By Andrea Foot, General Manager at Tikit Australia
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As the years roll by, every survey of law firm technology seems to confirm what Andrea Foot sees every day: that firms badly want their lawyers to become more productive through the use of technology, yet lawyers remain reluctant to engage. In this blog Andrea offers some thoughts as to why and also asks for your opinion.
Last month I published a blog on the need for legal software to have a user-friendly or consumer grade interface. This is because, as I said then, lawyers are ‘time-poor/low patience threshold consumers’.
I have to say that since I wrote that, the question of lawyers’ reticence to adopt technology has stayed with me. There’s been a persistent theme for years arising from industry surveys that tend to say much the same thing: firms want to improve lawyer productivity but their lawyers don’t readily accept new tech. It made me wonder afresh why this state of affairs persists.
Technophobe or phile?
My first thought is that maybe lawyers aren’t natural technophiles. For instance, one thing I noticed was that while firms identify security as an important and growing issue, at the same time lawyers’ performance in relation to security is poor.
For instance a US survey showed that 29 per cent of lawyers do nothing to secure their mobile devices when they use public Wi-Fi. Similarly 97 per cent of users are using passwords to secure their mobile devices, while only 29 per cent use encryption, and hardly any use the biometric authentication protocols that are so much safer than the name of your first pet wombat. Does this suggest that the user population lacks knowledge of and familiarly with technology? Maybe lawyers are used to being the smartest kid in the room and don’t like asking for help?
Another observation is on training. I think it stands to reason that more and better use would be made of technology if people are well-trained to use it. However, while a lot of firms say they offer technology training, another big survey showed that only 38 per cent of respondents felt that training was important. More worrying still, 23 per cent – so nearly a quarter – said technology training was not important at all. Is this because training seems like a bad use of their time when they have so little of it? Or is there something wrong with how the training is pitched or delivered?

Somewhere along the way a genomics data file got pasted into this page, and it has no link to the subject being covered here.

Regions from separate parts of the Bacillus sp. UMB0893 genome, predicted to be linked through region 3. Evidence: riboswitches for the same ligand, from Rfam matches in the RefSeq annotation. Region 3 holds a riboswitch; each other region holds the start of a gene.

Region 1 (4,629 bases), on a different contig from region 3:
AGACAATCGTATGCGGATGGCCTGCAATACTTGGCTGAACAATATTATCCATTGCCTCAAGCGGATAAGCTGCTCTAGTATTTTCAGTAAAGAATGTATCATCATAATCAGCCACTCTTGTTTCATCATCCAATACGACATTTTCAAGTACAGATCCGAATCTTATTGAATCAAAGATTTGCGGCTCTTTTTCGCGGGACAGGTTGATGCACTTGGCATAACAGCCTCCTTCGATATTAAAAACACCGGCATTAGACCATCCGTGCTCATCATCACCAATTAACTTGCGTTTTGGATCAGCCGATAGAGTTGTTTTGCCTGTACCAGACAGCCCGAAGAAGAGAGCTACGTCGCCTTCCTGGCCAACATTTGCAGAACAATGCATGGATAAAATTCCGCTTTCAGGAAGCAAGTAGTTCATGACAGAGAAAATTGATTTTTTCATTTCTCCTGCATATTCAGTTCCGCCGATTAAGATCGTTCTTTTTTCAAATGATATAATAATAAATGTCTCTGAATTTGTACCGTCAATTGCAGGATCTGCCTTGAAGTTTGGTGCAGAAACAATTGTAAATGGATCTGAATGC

Puzzled and perplexed
To be honest, the lack of acceptance of legal technology is perplexing to those who sell it. It seems incredibly short-sighted at a time when firms are under more pressure than ever before. We all know that clients have become more demanding, that competition is piling in from all sides. The failure to embrace new technology also creates opportunities for the disruptors who are looking to put agile new business models in place – and can do so because lawyers are choosing not to.
The lack of acceptance also puzzles and frustrates many CIOs who tell me they buy the solutions that they know are needed, but struggle to get lawyers to use them. Yet now is really not the time to bury your head in the sand where technology is concerned, when it offers such a strong business case for cutting costs, boosting productivity and profitability and – maybe the biggest opportunity of all – differentiating firms by offering a radically new client experience.
Answers on a postcard
So what is really going on? I for one don’t believe that it’s all about the software. I have to say loud and clear that I’ve experienced some large scale corporate internal business systems. I can safely say that in comparison, legal technology can be pretty darn user friendly. It really does benefit from vendors with an intimate knowledge of how firms work and from the input of firms themselves, which shows in the interfaces they produce.
Also it’s not for the want of technology, nor ingenuity and innovation – both within the firms themselves and the sector. And this is such an important question. I think it is the next nut to be cracked in terms of making technology truly transformative.
So, dear reader, over to you. What do you think is happening here? Answers on a postcard… or maybe just contribute your thoughts in the comments section below. And many thanks in advance for any insights you can supply.
 The 2015 ABA Legal Technology Survey
 The 2015 ILTA/InsideLegal Technology Purchasing Survey